The Cortex Machina project has its origins in a deeply rooted fascination with neurobiology in general, and the biological origins of consciousness in particular. Unfortunately, it can often be very challenging to discuss and share these fascinating concepts, simply because they generally require a lot of prior knowledge which is, to say the least, quite unfamiliar to most people. That’s why we have started this series of short columns: to kindle interest in the fields of neuroscience and neurobiology and to provide my readers with enough general knowledge on the human brain and cognition to start exploring and sharing these fascinating concepts themselves. We will start with a series of articles on brain anatomy, to provide the reader with an understanding of brain architecture and nomenclature, which will be helpful later on when we discuss other topics. So without further ado, let’s get into the major divisions of the brain.
What are ‘Brains’?
The brain is a peculiar organ. With only 1.5kg of white, grey and glial matter it manages to control all the function of our bodies, interprets the outside world, gives rise to consciousness, controls memory and speech and, in humans, generates our minds and sense of individual self. It is the product of hundreds of millions of years of evolution, first arising as simple nerve nets in the first multicellular organisms over 500 million years ago and then evolving into ever more complex nervous systems in a relentless arms race driven by natural selection.
Brains are found all over the animal kingdom, even among some animals lacking a nervous system altogether but still having the ability to circulate electrical impulses in other ways (for instance the ‘glass sponge’). In this column however, we will focus more specifically on the brains and nervous systems of the animal Class of ‘Mammalia’, i.e. mammals. This Class of Mammalia is of particular interest because it includes our own species, Homo sapiens, and the evolution of the brain in this lineage has been particularly impressive.
The brain constantly receives information about the outside world through its sensory systems and combines this with memories about prior experiences and with input from subconscious neural processes to generate an image of the world surrounding us. This constantly updating image in our heads is what we’d call our ‘conscious experience’. But to start understanding “how” our brain does all this, we first have to get a grasp of basic human brain anatomy (and by extension most placental mammals).
The brain is just one part of our nervous system, which is composed of the central nervous system (containing the brain and the spinal cord) and the peripheral nervous system (‘spinal nerves’ branching from the spine and ‘cranial nerves’ branching from the brain).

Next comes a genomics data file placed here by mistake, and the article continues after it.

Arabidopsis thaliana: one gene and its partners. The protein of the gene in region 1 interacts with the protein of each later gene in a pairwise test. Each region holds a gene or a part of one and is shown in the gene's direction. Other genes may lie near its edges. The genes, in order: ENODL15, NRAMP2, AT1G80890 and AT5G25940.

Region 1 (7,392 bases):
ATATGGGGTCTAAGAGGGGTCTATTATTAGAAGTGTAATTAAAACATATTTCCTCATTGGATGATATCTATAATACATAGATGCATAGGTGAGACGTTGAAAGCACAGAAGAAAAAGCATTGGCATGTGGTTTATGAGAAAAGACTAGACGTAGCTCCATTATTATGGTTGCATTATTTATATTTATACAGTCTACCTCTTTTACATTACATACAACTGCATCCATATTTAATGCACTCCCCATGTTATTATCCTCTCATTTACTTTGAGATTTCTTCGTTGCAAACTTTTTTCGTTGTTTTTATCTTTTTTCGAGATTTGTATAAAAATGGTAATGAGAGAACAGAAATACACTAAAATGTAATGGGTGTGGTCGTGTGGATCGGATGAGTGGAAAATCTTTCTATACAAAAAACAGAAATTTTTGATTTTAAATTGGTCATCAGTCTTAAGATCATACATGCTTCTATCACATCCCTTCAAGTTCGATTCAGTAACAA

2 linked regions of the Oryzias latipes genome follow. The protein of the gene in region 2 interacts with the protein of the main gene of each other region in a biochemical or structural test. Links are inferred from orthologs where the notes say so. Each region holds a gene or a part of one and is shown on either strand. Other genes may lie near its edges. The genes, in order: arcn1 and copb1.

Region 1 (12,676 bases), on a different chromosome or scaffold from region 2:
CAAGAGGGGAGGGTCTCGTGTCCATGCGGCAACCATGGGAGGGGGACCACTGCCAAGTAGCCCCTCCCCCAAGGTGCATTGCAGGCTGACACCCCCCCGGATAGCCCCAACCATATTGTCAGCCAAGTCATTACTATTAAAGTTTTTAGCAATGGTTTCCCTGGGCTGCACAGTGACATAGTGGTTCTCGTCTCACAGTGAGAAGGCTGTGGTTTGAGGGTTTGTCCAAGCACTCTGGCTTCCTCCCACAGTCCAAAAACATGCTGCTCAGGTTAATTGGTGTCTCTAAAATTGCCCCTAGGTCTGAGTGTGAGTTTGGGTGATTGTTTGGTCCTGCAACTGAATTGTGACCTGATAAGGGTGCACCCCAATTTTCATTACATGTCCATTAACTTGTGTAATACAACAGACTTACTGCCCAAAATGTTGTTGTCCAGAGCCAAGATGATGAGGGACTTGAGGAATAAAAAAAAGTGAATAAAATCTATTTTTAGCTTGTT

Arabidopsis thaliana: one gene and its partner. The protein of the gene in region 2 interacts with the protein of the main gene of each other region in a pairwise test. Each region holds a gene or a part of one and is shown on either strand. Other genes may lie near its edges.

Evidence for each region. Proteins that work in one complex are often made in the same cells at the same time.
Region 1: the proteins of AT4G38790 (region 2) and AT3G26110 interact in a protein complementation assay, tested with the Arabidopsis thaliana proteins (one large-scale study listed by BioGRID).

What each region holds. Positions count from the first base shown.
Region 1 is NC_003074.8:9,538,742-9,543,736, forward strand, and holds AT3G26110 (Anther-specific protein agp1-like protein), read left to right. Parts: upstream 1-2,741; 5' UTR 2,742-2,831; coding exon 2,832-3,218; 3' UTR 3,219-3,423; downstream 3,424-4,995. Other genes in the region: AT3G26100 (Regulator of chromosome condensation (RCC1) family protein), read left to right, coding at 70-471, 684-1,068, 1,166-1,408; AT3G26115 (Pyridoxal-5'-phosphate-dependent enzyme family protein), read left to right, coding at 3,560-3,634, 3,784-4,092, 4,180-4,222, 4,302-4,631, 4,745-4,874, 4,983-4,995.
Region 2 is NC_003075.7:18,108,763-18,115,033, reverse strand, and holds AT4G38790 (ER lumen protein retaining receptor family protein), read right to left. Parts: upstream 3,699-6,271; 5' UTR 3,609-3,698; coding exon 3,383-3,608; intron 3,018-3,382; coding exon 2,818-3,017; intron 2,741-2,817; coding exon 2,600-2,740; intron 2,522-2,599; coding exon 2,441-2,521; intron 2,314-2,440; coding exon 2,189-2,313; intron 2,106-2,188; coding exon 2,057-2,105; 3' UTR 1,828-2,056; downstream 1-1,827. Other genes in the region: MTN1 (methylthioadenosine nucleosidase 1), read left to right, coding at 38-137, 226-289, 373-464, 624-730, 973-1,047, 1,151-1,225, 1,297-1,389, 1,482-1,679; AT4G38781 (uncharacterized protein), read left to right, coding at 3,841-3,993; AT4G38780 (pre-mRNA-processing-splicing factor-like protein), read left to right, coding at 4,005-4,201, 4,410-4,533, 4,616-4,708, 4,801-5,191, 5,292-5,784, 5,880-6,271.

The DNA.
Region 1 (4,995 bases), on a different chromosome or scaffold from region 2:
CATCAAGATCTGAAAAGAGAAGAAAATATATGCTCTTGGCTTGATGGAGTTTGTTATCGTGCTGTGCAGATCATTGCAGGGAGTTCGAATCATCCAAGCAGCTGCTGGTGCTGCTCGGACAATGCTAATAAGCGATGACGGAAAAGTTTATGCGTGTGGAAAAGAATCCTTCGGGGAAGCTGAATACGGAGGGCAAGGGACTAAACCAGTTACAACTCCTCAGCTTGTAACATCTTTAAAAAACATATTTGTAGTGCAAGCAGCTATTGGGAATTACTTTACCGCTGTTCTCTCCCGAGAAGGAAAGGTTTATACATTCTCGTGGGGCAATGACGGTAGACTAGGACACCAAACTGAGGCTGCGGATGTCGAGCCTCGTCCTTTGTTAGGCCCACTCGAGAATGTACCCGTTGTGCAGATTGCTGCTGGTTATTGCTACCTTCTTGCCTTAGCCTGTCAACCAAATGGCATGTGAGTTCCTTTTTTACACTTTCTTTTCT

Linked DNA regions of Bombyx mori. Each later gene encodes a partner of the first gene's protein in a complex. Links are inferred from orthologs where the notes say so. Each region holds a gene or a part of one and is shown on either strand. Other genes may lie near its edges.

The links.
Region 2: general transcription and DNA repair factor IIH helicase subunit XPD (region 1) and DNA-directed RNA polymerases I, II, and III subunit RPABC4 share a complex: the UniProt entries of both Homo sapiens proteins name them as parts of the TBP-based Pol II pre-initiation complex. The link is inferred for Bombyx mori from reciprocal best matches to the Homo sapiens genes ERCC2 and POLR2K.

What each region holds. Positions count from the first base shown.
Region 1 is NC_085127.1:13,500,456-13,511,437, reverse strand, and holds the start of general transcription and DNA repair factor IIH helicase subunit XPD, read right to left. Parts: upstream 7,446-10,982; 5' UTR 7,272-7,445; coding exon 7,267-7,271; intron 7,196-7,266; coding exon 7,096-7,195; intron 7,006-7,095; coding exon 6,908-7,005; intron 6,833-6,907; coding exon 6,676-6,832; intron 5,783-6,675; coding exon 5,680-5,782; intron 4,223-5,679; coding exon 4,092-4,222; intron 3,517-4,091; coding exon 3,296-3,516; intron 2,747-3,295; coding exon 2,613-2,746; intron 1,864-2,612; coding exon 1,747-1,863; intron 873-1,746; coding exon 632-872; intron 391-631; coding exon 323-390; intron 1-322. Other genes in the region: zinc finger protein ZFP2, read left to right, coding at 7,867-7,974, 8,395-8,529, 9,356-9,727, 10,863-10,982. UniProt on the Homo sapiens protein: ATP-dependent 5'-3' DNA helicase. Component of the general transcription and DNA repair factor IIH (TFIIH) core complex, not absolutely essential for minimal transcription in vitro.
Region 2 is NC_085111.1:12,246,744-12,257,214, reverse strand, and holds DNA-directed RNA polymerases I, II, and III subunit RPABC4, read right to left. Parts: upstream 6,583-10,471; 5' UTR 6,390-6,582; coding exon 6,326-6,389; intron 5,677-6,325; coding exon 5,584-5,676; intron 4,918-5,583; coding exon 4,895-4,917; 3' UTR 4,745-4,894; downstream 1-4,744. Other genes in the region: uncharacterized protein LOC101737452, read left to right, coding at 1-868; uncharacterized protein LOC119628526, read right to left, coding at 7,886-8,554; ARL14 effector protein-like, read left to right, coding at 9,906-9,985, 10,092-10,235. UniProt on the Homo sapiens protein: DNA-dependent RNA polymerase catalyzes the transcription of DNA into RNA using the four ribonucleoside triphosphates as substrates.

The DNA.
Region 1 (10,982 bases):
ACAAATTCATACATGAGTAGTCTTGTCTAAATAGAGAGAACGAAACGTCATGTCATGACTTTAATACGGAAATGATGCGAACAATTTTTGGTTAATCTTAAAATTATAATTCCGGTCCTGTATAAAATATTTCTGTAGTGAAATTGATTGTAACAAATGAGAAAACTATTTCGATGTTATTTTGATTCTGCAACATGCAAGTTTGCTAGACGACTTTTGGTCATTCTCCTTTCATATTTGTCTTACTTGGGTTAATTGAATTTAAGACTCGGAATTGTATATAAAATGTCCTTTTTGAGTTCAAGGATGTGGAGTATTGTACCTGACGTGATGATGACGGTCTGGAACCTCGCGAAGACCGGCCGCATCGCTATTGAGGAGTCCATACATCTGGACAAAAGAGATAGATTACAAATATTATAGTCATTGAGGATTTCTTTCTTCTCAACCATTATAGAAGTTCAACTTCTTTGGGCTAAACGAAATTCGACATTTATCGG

The brain itself, defined as the part of the central nervous system contained in the skull, can be divided in a number of different ways. Labels and divisions are tools to make it possible to talk about the brain in meaningful ways, and depending on your field of study, different divisions and classifications can be useful. Table 1 below presents two of the most common “divisions of the brain” that are in use:
I personally prefer to use the division based on nervous system development as the division based on physical appearance doesn’t reflect well the actual biological divisions between neuron clusters and basically leaves out the whole diencephalon. So it’s this classification in “Forebrain, Midbrain, and Hindbrain” that I will present here. To better appreciate this classification system, let’s observe how our nervous system starts out in the early development in the womb and compare it with the nomenclature used in table 1:
Our whole nervous system starts out as a neural tube, which divides into three vesicles which in turn give rise to the three major divisions of the brain: forebrain, midbrain and hindbrain (see Fig.2). Later on these three vesicles subdivide into a further 5 sub-vesicles: the telencephalon, diencephalon, mesencephalon, myelencephalon and metencephalon. These 5 vesicles in the neural tube, present at the start of the development of the nervous system in the womb, end up forming all the cortical structures of the brain. Table 1 lists some of the principal structures in which ‘vesicles’ they are generated during embryonic and fetal development.
A big thanks for your reading from the entire Cortex Machina team!
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